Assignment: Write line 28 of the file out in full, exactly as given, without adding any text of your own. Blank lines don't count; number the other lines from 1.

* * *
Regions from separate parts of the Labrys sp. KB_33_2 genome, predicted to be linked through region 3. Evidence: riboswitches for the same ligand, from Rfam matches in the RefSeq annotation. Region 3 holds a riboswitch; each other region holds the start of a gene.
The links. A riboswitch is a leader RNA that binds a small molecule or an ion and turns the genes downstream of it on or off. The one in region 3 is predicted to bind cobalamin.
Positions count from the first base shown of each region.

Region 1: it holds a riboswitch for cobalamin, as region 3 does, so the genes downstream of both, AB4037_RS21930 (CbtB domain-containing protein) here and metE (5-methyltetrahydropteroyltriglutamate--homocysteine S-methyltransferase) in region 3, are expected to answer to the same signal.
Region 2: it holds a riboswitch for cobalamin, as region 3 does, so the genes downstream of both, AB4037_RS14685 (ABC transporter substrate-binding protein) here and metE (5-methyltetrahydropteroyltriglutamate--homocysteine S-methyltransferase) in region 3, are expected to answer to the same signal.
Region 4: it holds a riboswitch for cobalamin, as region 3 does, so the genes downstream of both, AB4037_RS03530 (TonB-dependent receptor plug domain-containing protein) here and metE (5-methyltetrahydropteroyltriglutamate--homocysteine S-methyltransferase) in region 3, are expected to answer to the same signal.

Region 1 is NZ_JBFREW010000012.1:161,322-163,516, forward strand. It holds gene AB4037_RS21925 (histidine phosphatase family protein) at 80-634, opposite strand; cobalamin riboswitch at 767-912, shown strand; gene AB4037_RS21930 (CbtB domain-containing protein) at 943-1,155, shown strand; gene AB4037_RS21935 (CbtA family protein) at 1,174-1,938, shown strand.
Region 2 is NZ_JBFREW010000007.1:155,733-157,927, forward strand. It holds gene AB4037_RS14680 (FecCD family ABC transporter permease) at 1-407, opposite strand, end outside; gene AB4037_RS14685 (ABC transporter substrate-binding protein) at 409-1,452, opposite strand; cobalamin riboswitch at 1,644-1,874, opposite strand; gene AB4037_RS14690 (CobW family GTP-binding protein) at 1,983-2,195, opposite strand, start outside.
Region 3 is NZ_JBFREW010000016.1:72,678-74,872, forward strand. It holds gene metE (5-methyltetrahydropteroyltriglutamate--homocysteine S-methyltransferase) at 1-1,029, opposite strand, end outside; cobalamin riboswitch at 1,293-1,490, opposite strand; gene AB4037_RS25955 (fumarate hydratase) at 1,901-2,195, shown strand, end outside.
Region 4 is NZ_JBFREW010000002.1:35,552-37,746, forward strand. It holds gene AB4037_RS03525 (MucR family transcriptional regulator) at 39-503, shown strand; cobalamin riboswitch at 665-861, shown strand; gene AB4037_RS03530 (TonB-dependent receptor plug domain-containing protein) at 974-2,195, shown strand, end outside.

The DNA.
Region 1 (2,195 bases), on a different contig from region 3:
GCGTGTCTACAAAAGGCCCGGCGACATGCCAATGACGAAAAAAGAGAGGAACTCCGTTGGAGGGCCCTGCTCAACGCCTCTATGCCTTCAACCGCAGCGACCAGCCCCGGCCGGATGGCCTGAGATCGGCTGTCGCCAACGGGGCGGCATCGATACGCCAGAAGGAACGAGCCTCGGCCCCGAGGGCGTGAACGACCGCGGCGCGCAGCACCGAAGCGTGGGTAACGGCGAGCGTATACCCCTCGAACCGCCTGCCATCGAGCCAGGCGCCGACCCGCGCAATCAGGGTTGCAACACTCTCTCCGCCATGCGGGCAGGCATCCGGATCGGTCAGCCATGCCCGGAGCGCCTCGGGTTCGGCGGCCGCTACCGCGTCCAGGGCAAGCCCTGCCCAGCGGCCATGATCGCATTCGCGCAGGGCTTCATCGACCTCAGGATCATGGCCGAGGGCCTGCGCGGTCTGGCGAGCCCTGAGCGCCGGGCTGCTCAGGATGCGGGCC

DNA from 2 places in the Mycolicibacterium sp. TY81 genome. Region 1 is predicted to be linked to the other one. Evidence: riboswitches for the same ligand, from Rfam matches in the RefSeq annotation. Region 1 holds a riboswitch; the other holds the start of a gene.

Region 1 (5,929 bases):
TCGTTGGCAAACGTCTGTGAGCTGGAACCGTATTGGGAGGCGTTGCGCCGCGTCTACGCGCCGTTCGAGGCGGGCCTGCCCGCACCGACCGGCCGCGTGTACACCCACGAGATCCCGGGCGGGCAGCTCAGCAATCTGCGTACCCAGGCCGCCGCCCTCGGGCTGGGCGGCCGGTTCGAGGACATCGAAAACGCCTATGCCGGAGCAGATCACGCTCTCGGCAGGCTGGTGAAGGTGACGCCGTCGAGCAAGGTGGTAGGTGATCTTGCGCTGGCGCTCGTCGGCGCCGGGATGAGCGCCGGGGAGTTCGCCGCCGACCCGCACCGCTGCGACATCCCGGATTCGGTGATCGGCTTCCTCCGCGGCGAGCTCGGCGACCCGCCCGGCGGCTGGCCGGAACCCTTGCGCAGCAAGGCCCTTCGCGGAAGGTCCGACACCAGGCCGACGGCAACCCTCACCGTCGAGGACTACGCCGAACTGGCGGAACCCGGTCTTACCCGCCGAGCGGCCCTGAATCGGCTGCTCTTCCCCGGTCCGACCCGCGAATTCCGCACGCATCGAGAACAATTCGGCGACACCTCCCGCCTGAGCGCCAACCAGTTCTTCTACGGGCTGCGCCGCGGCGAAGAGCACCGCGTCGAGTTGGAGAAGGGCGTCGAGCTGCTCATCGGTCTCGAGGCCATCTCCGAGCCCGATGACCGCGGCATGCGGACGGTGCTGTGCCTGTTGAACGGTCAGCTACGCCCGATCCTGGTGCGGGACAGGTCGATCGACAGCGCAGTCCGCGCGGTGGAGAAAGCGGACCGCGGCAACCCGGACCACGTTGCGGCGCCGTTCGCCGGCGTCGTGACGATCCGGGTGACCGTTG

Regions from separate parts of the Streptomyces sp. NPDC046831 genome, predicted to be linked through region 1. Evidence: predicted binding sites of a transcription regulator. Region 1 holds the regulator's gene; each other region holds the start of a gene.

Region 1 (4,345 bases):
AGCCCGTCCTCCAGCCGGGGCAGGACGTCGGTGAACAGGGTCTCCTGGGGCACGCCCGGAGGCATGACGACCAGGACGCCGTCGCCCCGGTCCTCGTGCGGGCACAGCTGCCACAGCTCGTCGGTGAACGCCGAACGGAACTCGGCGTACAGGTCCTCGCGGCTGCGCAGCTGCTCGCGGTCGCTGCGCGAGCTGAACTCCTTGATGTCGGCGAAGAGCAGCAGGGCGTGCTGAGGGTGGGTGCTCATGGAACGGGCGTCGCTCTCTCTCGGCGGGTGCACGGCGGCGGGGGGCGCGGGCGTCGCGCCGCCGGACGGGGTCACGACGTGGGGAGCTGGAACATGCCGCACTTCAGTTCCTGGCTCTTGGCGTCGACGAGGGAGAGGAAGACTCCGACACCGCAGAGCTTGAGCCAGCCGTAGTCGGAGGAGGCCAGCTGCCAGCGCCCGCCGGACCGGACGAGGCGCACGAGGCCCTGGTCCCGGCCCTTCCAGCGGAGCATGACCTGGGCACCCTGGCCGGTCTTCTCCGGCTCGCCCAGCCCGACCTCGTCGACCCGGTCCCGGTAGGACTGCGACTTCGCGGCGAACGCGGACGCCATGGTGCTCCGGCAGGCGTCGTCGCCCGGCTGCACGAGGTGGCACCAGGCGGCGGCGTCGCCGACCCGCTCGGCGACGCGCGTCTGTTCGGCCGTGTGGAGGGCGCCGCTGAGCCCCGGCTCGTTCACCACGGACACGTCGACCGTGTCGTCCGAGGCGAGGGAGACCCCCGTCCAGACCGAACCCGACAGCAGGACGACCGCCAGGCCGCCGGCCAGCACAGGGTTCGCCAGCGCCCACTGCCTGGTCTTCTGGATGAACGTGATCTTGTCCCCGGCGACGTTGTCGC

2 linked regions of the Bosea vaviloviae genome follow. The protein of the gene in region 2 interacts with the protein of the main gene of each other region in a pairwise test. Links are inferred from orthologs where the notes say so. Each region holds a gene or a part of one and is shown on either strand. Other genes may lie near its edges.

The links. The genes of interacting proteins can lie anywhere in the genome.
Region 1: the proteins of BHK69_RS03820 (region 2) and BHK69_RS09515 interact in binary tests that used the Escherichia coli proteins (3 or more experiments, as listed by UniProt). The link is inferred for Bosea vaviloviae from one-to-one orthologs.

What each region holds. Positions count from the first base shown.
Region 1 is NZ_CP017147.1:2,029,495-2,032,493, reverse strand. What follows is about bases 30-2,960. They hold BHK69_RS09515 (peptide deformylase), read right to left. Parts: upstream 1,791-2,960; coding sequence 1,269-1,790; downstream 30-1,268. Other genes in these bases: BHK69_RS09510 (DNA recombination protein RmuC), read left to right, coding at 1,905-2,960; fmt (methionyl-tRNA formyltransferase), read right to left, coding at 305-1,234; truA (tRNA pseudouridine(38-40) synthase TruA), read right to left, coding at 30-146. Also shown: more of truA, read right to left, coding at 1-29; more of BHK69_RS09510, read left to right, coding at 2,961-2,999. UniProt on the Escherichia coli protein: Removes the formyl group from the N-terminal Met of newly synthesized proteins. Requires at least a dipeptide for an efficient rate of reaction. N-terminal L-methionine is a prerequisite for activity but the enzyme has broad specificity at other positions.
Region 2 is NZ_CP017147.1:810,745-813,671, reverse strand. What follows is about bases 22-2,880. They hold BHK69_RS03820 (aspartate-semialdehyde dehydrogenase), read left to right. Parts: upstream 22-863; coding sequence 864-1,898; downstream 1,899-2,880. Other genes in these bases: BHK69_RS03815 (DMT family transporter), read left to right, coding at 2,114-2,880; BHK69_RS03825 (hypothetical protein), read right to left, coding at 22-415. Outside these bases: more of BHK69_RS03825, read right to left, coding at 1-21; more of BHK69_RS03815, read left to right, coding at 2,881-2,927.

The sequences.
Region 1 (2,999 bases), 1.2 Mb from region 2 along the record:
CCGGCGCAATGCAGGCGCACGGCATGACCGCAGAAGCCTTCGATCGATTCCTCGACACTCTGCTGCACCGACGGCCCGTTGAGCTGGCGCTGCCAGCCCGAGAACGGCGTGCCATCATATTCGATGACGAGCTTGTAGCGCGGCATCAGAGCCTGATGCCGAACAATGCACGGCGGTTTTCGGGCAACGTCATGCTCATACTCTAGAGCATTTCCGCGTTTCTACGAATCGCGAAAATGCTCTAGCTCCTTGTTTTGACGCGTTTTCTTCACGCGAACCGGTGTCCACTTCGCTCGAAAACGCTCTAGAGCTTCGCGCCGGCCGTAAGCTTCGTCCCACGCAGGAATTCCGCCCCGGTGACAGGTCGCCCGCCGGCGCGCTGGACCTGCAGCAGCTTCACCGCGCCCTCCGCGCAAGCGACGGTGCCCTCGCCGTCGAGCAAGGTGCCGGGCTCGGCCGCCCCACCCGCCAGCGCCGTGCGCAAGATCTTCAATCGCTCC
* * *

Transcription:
CCGGCGCAATGCAGGCGCACGGCATGACCGCAGAAGCCTTCGATCGATTCCTCGACACTCTGCTGCACCGACGGCCCGTTGAGCTGGCGCTGCCAGCCCGAGAACGGCGTGCCATCATATTCGATGACGAGCTTGTAGCGCGGCATCAGAGCCTGATGCCGAACAATGCACGGCGGTTTTCGGGCAACGTCATGCTCATACTCTAGAGCATTTCCGCGTTTCTACGAATCGCGAAAATGCTCTAGCTCCTTGTTTTGACGCGTTTTCTTCACGCGAACCGGTGTCCACTTCGCTCGAAAACGCTCTAGAGCTTCGCGCCGGCCGTAAGCTTCGTCCCACGCAGGAATTCCGCCCCGGTGACAGGTCGCCCGCCGGCGCGCTGGACCTGCAGCAGCTTCACCGCGCCCTCCGCGCAAGCGACGGTGCCCTCGCCGTCGAGCAAGGTGCCGGGCTCGGCCGCCCCACCCGCCAGCGCCGTGCGCAAGATCTTCAATCGCTCC